Whatever the direction of flow, payments must always promote a good customer experience. If reimbursements are slow or unfairly challenged, customers will not return – and their negative impressions may be aired on social media. OTAs can avoid this by using virtual or plastic cards rather than bank transfers or airline settlement plans, which offer limited options to get money back when issues arise.

3. Enhance CX by offering multiple payment methods – customer expectations are changing because digitalisation is shaping buying habits, and Covid-19 has accelerated the trend for online and mobile commerce. OTAs need to accommodate customers’ different payment preferences, or risk losing loyalty and seeing churn.

OTAs must therefore keep pace with customer payment preferences in the post-Covid era and  offer payment methods that support all types of transactions. Card payments are a must, and digital wallets are increasingly popular. Reward schemes also add value for customers and boost loyalty.

4. Integrate payments with the buying experience – Friction in the payment experience can cause customers to drop-off – churn that OTAs can’t afford as they build back post-pandemic. OTAs need to consider how the payment experience fits within the wider customer journey to ensure they are meeting expectations at every single touchpoint.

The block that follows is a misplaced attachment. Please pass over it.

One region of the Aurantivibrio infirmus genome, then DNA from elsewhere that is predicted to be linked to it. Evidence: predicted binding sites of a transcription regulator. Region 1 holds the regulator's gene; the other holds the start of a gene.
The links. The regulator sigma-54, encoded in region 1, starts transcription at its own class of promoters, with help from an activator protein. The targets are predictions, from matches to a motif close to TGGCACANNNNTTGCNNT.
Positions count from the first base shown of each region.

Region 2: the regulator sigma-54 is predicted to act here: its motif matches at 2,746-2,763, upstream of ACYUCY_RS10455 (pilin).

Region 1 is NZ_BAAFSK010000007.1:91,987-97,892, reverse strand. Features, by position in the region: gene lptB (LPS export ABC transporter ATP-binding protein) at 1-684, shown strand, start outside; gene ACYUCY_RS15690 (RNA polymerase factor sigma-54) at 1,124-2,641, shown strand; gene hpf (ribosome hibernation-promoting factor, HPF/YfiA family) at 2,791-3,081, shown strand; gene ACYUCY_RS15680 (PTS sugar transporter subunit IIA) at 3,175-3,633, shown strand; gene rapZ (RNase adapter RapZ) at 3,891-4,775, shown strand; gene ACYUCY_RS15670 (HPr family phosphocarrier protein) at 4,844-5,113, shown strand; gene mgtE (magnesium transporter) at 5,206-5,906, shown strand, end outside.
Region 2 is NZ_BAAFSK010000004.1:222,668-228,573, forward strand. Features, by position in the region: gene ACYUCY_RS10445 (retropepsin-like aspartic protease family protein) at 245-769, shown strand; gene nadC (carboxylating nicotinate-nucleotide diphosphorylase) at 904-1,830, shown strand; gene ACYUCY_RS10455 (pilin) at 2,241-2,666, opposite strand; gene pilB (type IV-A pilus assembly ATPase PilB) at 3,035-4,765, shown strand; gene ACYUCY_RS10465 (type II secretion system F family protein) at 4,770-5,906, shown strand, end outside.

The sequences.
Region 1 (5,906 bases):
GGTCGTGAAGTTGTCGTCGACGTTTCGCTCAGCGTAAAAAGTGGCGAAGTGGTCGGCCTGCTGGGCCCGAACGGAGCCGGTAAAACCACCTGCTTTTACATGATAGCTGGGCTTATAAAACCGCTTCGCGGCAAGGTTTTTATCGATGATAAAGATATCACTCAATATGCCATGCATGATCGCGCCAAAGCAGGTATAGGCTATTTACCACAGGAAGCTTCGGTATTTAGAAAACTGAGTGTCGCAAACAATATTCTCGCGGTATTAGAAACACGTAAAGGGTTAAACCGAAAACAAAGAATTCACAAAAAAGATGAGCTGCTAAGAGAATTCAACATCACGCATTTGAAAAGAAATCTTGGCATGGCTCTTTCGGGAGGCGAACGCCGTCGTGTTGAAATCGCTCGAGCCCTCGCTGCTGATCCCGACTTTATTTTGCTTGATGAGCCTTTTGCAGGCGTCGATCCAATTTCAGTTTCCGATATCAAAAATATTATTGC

OTAs should think holistically about the customer’s buying experience and integrate frictionless payment experiences that enhance it. The payment process shouldn’t just be convenient, but near-invisible, blending in seamlessly to avoid experience gaps that could turn customers off.

5. Reassure customers with seamless and secure payments – nothing undermines the credibility of an online business more than poor security and compromised or inefficient payments. As the world of travel has moved online, so have fraudsters. Frauds were a growing threat before Covid-19 struck, but the pandemic has given fraudsters a perfect opportunity to sharpen their skills and exploit weaknesses. 

We have seen a significant increase in security failures. For example, many travel booking sites were hit by a huge data breach at the end of 2020. This is why it’s important to redouble security measures and for online payments across the European Economic Area and the UK to prepare for strong customer authentication (SCA), which has had deadline extensions because of Covid-19. 

Adopt Best Practices To Future-Proof Your Payments Strategy

OTAs adopting these best practices and prioritising their payment strategies will emerge more strongly from the pandemic. They will protect cash flow, enhance customer experience and security, and build new revenue streams while reducing operating costs. Crucially, they must pick the right payment partner to help them recover from Covid-19 and gain a competitive advantage.  

Nium’s global payment infrastructure removes the complexity of payments for international businesses and can be specifically tailored to meet the needs of OTAs. To find out more, see our travel and logistics page and explore our global financial services platform.